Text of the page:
January 11, 2019

Holcomb's Budget Proposal Could Derail Hoosier State Line

Original story from   IPBS-RJC

Article origination IPBS-RJC
Passengers board the Hoosier State train Friday, Aug. 19, 2016. - Chris Morisse Vizza/WBAA, file

Passengers board the Hoosier State train Friday, Aug. 19, 2016.

Chris Morisse Vizza/WBAA, file

Gov. Eric Holcomb’s proposed budget eliminates the state’s annual subsidy to fund the Hoosier State Amtrak train. The announcement came as a surprise to local officials whose cities are served by the line.

In the governor's proposed budget, the Amtrak-operated train would no longer receive $3 million in annual financial support after June 30, 2019. The Hoosier State Line runs from Indianapolis to Chicago each day, making stops in Crawfordsville, Lafayette, Rensselaer, and Dyer.

Crawfordsville Mayor Todd Barton says he was surprised to hear about the budget cut and had received no prior notification from the state.

“Kind of disappointing to communities like ours who have been a faithful partner and have stayed in this relationship to hear that maybe the other side is going to walk away from it,” he says.

Barton says he believed his town’s ridership was growing.

“Our ridership numbers here are very good, they’re very solid, and we’ve become really a destination for people from other places to come and board the train here,” says Barton.

But Amtrak monthly reports show the line consistently losing money.

Last budget session two years ago, the state began allocating $3 million annually to pay for operations, with communities served by the line continuing to kick in money as well. But in the intervening two years, the train has failed to become profitable and remains one of the least-ridden lines Amtrak operates.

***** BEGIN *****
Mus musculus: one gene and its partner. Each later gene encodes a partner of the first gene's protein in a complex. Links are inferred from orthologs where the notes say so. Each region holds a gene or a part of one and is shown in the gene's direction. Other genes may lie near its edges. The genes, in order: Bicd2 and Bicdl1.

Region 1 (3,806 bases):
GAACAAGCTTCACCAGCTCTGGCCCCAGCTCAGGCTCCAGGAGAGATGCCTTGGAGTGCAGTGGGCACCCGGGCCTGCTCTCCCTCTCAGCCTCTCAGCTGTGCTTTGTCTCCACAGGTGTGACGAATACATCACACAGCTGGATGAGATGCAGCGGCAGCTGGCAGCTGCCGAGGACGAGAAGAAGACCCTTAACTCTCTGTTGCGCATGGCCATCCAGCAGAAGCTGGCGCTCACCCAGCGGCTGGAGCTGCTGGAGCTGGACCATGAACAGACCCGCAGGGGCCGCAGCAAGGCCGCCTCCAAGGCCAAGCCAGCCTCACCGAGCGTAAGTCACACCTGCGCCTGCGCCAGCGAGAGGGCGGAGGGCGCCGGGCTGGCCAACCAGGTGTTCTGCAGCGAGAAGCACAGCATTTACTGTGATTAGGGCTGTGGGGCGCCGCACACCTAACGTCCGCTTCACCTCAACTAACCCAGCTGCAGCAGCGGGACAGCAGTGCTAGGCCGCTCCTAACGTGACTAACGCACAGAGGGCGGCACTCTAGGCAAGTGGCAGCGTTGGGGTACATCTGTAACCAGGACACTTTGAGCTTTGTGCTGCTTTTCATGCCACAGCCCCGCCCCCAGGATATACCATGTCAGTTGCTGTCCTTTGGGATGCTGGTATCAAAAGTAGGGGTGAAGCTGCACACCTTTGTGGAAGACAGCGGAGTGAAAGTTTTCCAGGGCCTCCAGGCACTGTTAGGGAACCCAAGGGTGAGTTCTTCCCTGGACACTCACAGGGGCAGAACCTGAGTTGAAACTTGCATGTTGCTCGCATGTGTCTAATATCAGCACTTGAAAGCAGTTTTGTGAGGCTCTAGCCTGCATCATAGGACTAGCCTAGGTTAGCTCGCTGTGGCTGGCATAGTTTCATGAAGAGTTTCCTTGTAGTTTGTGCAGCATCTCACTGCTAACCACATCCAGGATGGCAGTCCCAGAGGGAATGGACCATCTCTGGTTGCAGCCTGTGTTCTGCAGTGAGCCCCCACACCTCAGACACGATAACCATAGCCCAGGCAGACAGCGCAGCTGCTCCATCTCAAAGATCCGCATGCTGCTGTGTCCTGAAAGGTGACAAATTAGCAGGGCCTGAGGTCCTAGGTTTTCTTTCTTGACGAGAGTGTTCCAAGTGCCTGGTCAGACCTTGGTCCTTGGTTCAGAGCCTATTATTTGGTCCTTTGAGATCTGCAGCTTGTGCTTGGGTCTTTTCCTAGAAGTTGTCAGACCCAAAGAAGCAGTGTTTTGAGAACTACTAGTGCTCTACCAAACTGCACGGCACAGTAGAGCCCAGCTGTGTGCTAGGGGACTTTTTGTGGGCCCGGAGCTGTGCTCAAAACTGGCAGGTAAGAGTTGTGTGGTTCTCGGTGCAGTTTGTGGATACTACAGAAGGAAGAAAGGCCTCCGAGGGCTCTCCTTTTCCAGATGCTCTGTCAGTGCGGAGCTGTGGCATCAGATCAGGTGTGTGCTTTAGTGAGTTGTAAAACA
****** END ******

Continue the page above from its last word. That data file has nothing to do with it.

Lafayette Mayor Tony Roswarski says state money is the only way to subsidize continued service.

“There’s no way that we can do any more than we’re doing right now to help and have some skin in the game, but if that falls to local communities then it’s just going to go away,” says Roswarski.

However, he says without more daily trains or better on-time service, he understands why it continues to be on the chopping block.

“But without those track improvements, nobody’s going to ride it if it consistently takes you know six hours to get there or you’re three hours late getting back,” says Roswarski.

Amtrak spokesperson Marc Magliari declined to comment, citing the early stage of the budget process.

Amtrak took over the operations for the line in 2017 after a private contractor, Iowa Pacific Holdings, severed its deal to run the trains over concerns it wasn’t making enough money from a deal with Amtrak and the Indiana Department of Transportation.

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